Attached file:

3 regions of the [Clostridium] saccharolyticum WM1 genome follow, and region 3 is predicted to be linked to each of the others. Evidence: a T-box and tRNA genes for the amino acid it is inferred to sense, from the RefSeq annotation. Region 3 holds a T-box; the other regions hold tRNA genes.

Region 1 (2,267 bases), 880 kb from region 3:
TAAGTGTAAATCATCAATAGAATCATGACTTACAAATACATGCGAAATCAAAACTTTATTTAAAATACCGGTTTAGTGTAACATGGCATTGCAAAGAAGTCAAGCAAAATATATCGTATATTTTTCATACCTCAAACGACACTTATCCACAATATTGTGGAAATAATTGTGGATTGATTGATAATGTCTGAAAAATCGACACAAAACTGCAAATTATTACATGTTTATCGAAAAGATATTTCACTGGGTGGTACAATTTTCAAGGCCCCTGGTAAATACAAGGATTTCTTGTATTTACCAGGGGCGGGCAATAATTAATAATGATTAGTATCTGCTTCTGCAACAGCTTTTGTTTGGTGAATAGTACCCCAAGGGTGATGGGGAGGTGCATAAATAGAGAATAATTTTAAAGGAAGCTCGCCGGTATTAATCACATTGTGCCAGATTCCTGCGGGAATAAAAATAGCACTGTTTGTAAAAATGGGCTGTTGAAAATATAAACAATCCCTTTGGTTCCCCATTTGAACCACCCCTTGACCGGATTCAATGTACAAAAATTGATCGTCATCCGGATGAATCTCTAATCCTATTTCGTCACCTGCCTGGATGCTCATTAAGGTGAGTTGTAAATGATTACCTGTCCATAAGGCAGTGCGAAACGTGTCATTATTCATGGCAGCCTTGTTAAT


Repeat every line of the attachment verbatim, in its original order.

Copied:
3 regions of the [Clostridium] saccharolyticum WM1 genome follow, and region 3 is predicted to be linked to each of the others. Evidence: a T-box and tRNA genes for the amino acid it is inferred to sense, from the RefSeq annotation. Region 3 holds a T-box; the other regions hold tRNA genes.

Region 1 (2,267 bases), 880 kb from region 3:
TAAGTGTAAATCATCAATAGAATCATGACTTACAAATACATGCGAAATCAAAACTTTATTTAAAATACCGGTTTAGTGTAACATGGCATTGCAAAGAAGTCAAGCAAAATATATCGTATATTTTTCATACCTCAAACGACACTTATCCACAATATTGTGGAAATAATTGTGGATTGATTGATAATGTCTGAAAAATCGACACAAAACTGCAAATTATTACATGTTTATCGAAAAGATATTTCACTGGGTGGTACAATTTTCAAGGCCCCTGGTAAATACAAGGATTTCTTGTATTTACCAGGGGCGGGCAATAATTAATAATGATTAGTATCTGCTTCTGCAACAGCTTTTGTTTGGTGAATAGTACCCCAAGGGTGATGGGGAGGTGCATAAATAGAGAATAATTTTAAAGGAAGCTCGCCGGTATTAATCACATTGTGCCAGATTCCTGCGGGAATAAAAATAGCACTGTTTGTAAAAATGGGCTGTTGAAAATATAAACAATCCCTTTGGTTCCCCATTTGAACCACCCCTTGACCGGATTCAATGTACAAAAATTGATCGTCATCCGGATGAATCTCTAATCCTATTTCGTCACCTGCCTGGATGCTCATTAAGGTGAGTTGTAAATGATTACCTGTCCATAAGGCAGTGCGAAACGTGTCATTATTCATGGCAGCCTTGTTAAT